One of the challenges within projects is to keep focus on what’s really important. The project has (or should have) a specific goal. When things go wrong, when issues and changes occur, are we still focused on that goal?
There is a very powerful tool to create and maintain focus on project and that is the progress report. The progress report is used to communicate the progress to the project board or senior executive/supplier/user; on scope, budget, time and risks (and sometimes quality). Implicitly it is a kind of measurement system. The success of the project is measured by this progress report. Of course people tend to deliver what is measured, in other words, projects tend to align to the measurement system.
The big question is “does the measurement system reflect the project goal“?
In my experience this is often not the case.
The project’s goal is expressed in the underlying business case. If the business case is not defined explicitly then it still exists implicitly. (There is a reason why the project was funded). The business case should not only describe the development phase of the product (the project itself) but also the production phase of the product (maintenance, support). A common business case is that process improvements lead to a decrease in costs in production. The costs of the project will then break even in X years.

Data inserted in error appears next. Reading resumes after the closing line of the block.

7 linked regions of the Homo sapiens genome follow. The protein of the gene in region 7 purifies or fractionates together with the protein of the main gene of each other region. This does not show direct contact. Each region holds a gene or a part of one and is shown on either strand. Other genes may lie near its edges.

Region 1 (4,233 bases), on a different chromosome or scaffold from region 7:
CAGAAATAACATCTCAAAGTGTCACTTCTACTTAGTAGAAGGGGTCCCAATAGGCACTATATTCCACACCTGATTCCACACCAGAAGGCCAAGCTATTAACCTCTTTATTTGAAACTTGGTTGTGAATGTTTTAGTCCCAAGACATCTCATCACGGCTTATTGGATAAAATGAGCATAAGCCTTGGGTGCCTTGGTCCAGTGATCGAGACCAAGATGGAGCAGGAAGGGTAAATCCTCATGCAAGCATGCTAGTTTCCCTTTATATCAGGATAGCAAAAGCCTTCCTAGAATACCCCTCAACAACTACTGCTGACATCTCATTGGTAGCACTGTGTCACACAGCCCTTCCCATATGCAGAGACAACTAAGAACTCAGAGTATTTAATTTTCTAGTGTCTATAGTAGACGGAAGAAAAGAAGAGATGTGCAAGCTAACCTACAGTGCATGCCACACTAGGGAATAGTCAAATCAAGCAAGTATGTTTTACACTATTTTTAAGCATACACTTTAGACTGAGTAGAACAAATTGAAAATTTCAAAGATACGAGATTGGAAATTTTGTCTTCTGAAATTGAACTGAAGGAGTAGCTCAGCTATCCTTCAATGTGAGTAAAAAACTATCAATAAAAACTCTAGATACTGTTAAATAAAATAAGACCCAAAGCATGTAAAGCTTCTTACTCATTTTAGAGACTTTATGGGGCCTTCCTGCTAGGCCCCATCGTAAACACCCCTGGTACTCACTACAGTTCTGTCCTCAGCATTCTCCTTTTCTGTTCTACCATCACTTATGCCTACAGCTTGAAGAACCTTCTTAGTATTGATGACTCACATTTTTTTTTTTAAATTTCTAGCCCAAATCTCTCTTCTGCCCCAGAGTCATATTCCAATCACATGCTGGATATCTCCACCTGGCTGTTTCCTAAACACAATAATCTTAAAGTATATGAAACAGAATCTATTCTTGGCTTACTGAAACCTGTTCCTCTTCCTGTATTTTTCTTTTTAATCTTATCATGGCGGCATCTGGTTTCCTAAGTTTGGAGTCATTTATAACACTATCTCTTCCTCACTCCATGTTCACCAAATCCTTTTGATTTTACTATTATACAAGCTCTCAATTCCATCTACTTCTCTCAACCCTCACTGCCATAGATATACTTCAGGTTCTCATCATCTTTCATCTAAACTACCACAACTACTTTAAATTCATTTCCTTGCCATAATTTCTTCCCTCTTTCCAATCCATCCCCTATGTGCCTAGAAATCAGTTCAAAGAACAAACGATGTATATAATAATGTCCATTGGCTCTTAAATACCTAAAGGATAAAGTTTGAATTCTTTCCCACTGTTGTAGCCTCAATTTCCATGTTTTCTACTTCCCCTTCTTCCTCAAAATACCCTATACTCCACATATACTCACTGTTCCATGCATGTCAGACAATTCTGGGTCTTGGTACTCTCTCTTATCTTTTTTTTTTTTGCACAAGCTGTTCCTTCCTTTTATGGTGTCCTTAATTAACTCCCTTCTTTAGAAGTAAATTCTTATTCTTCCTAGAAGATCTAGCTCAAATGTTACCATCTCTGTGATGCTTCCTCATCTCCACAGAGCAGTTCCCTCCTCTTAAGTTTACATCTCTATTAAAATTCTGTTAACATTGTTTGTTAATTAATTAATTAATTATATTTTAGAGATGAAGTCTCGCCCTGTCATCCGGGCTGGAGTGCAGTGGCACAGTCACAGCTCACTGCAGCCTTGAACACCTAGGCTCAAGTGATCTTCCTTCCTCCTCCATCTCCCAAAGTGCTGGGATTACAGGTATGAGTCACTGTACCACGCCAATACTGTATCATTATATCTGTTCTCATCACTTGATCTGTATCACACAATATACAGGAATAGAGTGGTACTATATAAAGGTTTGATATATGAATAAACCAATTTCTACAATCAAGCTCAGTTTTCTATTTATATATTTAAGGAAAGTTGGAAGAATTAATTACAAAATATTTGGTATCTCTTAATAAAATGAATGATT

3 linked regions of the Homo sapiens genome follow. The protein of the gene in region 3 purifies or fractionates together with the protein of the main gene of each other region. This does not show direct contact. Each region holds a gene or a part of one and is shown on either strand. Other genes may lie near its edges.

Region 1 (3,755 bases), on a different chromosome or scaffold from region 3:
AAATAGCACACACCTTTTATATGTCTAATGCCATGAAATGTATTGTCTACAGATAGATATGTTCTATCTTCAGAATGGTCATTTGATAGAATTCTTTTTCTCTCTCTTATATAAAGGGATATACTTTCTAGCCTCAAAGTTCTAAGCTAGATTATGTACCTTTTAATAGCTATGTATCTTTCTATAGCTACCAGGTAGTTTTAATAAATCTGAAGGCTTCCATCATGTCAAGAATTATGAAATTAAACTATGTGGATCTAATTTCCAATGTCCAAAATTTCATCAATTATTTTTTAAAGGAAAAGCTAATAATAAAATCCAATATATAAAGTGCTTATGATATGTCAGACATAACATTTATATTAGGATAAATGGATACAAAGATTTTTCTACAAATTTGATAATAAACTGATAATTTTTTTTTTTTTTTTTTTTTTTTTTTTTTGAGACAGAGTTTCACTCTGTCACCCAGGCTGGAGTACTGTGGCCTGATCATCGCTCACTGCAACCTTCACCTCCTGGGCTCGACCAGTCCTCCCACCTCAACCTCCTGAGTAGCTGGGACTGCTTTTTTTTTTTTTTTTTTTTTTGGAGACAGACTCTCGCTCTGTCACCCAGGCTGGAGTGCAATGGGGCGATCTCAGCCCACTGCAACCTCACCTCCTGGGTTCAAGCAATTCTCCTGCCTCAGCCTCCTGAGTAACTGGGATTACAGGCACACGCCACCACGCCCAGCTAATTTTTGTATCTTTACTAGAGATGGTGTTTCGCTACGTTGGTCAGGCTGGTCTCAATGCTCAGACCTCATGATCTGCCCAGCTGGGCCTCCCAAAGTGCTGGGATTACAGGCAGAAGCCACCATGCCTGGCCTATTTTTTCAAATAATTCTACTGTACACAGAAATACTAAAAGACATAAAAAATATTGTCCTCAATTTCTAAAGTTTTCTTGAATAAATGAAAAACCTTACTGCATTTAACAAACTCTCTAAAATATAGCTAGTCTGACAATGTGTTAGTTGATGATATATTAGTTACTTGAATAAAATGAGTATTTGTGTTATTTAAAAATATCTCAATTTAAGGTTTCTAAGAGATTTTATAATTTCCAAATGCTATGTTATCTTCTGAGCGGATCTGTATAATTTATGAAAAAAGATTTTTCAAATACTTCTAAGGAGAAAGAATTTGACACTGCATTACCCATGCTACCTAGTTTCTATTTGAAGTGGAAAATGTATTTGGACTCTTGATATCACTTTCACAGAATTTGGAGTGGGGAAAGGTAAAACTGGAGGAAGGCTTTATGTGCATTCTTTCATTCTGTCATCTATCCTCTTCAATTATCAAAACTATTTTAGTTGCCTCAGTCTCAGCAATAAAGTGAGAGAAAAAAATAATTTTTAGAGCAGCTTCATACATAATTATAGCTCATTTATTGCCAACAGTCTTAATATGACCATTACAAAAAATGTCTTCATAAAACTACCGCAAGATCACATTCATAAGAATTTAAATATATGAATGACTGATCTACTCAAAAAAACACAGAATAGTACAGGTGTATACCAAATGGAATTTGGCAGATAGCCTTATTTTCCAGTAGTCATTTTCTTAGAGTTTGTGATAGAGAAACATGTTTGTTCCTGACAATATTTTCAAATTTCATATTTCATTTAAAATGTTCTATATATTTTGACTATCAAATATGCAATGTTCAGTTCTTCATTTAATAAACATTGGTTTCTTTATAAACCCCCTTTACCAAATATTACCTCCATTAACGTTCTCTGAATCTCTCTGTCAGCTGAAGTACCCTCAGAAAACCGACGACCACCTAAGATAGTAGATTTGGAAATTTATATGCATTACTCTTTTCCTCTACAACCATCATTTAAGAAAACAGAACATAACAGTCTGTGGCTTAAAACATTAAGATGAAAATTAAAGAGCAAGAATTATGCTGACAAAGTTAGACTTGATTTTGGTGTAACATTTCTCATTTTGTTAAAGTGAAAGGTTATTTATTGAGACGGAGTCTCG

The problem with a business case is that very often it is defined only once, before the start of a project. When the project commences the business case is never looked at again. That is a shame because the business case not only defines the validity of the project, it is also a very good tool to keep the project aligned on the end result.
In fact, in fixed-price projects, there are at least two business cases. One for the customer and one for each supplier. The customer wants a new product or process improvement. The supplier wants to make a profit on the project. Depending on the amount of “transparency” the project manager should have two progress reports, one on the customers business case and one internally for the supplier. The first focused on the customers goals, the second one on profit.